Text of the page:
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Moving forward, making a difference: two SERV team members discuss their roles as essential care workers

Vocational skills trainer Taniel Isaacs hunkered down and took hold of D.K.’s shoelaces for what seemed like the hundredth time. “First, you need to make an X,” he said, crossing one lace over the other, “and then pull tight.”

You could hear the fatigue in Taniel’s voice. It was getting late, and he and D.K. had been at it for hours without any progress. Every time he thought he was getting through to him, something—a sound, a light, a thought—would throw off D.K.’s concentration, and they’d end up back at step one.

At the time, Taniel had only been with SERV for two months, so he couldn’t help but question himself and his teaching methods. What am I doing wrong? he wondered. Am I not speaking clearly?

You see, this was just as much a learning experience for him as it was for D.K. While D.K. was learning how to tie his shoes, Taniel was learning the importance of patience and understanding when dealing with a consumer.

But it wasn’t until the next day that Taniel realized the true impact of the time he’d spent helping D.K.

As soon as Taniel arrived for his shift, D.K. came rushing toward him, his eyes wide with excitement. “Look—look, I did it! Just like you showed me,” he said, pointing to his shoelaces, which were tied in a perfect knot.

And now, nearly three years later, Taniel recalls this memory with D.K. as a “career-defining” moment.

“It was right then, as D.K. showed me his tied shoelaces, that I knew I was in the right place and that I wanted to devote myself to helping others,” he says. “This is such a rewarding career, and I cannot think of anything I’d rather be doing.

“The feeling I get when I see that I have made a difference in someone’s life, that I have truly helped them learn a new skill or overcome a challenge—there’s nothing like it. It’s why I’m here at SERV, and it’s what keeps me motivated to do my best and keep moving forward.”

Recently, Taniel was promoted to program supervisor in SERV Achievement’s PAC Day Habilitation Program. He says he’s excited about his new role and the opportunity to grow as a leader in the behavioral healthcare industry. He’s also looking forward to continuing to build strong relationships with consumers.

The PAC Day Habilitation Program reopened at 50% capacity in May, after closing its doors in March of 2020 due to the COVID-19 pandemic.

Although he is excited for SERV to return to normal operations, Taniel expects that it will pose a challenge for some consumers.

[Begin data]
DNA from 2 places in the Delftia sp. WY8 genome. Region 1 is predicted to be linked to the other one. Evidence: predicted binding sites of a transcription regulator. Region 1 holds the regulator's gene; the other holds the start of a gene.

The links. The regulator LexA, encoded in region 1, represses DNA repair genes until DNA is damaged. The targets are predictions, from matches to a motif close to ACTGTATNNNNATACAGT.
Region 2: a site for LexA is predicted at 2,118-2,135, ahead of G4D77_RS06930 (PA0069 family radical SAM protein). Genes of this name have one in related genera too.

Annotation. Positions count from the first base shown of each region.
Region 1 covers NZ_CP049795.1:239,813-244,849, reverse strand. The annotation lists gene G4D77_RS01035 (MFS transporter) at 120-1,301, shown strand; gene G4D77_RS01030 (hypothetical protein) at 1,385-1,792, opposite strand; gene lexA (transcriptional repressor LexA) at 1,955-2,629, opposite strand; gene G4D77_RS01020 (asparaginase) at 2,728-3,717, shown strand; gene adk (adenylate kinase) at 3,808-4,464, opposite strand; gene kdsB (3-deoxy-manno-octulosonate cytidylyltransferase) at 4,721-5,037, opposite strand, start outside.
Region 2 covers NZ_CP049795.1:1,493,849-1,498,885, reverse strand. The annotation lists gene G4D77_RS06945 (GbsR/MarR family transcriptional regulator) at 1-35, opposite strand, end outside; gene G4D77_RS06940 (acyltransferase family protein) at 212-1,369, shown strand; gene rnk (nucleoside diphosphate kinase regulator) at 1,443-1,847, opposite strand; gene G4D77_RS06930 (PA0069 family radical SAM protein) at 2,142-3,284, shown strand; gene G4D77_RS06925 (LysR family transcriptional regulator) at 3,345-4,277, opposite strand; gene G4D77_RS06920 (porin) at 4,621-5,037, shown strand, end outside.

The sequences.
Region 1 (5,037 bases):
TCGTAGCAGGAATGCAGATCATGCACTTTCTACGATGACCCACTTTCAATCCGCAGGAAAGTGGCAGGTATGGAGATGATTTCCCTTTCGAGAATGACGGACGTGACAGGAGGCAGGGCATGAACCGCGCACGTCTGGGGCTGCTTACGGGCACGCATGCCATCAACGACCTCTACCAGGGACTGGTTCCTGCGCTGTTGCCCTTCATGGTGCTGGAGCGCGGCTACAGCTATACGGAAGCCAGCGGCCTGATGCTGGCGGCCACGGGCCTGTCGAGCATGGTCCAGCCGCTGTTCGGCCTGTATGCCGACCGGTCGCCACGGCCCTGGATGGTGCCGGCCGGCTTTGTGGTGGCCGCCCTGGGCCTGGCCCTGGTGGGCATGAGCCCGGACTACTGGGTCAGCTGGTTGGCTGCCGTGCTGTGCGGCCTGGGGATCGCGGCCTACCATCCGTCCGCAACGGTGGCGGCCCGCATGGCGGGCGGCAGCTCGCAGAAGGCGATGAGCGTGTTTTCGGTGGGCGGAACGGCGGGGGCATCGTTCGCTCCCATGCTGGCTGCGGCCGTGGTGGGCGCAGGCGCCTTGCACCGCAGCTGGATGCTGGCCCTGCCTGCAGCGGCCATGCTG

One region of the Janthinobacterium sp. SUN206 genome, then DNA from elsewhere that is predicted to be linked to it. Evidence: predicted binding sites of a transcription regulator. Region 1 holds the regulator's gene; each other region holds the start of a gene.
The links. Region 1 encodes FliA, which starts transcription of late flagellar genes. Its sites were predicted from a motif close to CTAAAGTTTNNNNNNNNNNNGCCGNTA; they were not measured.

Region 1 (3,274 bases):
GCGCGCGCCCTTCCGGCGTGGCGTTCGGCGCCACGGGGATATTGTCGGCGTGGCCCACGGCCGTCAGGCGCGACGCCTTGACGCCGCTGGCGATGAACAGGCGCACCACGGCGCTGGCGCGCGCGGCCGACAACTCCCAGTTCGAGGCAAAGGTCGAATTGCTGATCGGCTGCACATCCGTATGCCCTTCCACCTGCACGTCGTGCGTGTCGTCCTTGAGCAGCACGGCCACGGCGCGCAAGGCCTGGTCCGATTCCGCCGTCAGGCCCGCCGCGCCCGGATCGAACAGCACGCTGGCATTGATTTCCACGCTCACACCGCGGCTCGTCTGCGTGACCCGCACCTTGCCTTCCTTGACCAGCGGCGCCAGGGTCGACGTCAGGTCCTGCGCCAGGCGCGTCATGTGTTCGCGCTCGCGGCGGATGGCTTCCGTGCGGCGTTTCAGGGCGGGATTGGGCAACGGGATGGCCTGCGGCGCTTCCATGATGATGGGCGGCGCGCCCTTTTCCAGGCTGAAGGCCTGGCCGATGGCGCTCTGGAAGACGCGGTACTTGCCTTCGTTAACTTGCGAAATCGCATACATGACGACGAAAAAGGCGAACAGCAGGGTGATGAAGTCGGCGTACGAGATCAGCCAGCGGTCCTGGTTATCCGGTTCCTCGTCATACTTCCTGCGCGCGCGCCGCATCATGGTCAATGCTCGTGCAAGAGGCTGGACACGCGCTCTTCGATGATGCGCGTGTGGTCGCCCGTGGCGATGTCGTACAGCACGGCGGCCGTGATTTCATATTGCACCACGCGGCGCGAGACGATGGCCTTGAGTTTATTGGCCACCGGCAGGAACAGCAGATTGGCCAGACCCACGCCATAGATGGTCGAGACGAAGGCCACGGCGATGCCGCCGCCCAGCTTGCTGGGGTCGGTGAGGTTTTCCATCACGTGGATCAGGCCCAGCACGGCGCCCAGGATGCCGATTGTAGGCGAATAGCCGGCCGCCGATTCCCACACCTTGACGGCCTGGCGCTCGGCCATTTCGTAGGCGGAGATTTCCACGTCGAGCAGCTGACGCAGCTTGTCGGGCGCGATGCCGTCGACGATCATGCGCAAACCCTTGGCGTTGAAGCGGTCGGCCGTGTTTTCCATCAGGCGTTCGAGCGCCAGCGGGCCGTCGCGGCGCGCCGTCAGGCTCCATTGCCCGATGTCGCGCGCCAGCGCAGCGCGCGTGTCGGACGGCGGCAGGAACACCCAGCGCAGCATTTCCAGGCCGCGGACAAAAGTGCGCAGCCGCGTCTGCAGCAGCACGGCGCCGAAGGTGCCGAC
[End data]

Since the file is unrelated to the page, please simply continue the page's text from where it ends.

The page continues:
“Some consumers have gotten too comfortable with being stuck at home,” he says. “They have not been able to go out and socialize in the community for over a year, and I think it may be difficult to get them back into a routine. But it’s time, and I am ready to help them as much as I can.”

Also moving up the ranks in SERV Achievement’s PAC Program is Stephanie Vil, who will now serve as an assistant supervisor in Mercer County.

Stephanie joined the SERV team in March of 2019 as an overnight residential counselor at a Lawrenceville group home. Before that, she had worked as a residential counselor at several similar organizations, gaining nearly a decade of experience in providing care.

For Stephanie, SERV represented two things: change and growth.

“I felt stuck at my previous jobs. Despite many years of service as a care provider, I was never able to move up,” she says. “I knew that SERV had upward mobility and that the organization invested in its employees’ futures. So, when I saw an opportunity to join the team, I jumped on it. It was a way forward and aligned with my long-term professional goals.”

As an assistant supervisor, Stephanie is eager to take on new responsibilities and have a “more involved” role in the organization.

“Serving others is my calling, and I’m thrilled to take this next step in my career,” she says.

Stephanie also plans to take advantage of the opportunities available to her as a member of the SERV team. In particular, she is interested in the organization’s tuition reimbursement program. She says she has her sights set on a degree in psychology.

Founded in 1974, SERV (Social, Educational, Residential, Vocational) is a private, not-for-profit behavioral healthcare organization serving adults and children who are working to recover from and cope with a serious mental illness, substance use disorder, and intellectual/developmental disabilities. SERV has facilities in 11 counties in New Jersey and serves approximately 1,800 consumers a year. Programs include a continuum of residential services as well as partial-care and outpatient care focusing on individual needs.

For access to care, call (609) 406-0100 or e-mail accesstocare@servbhs.org.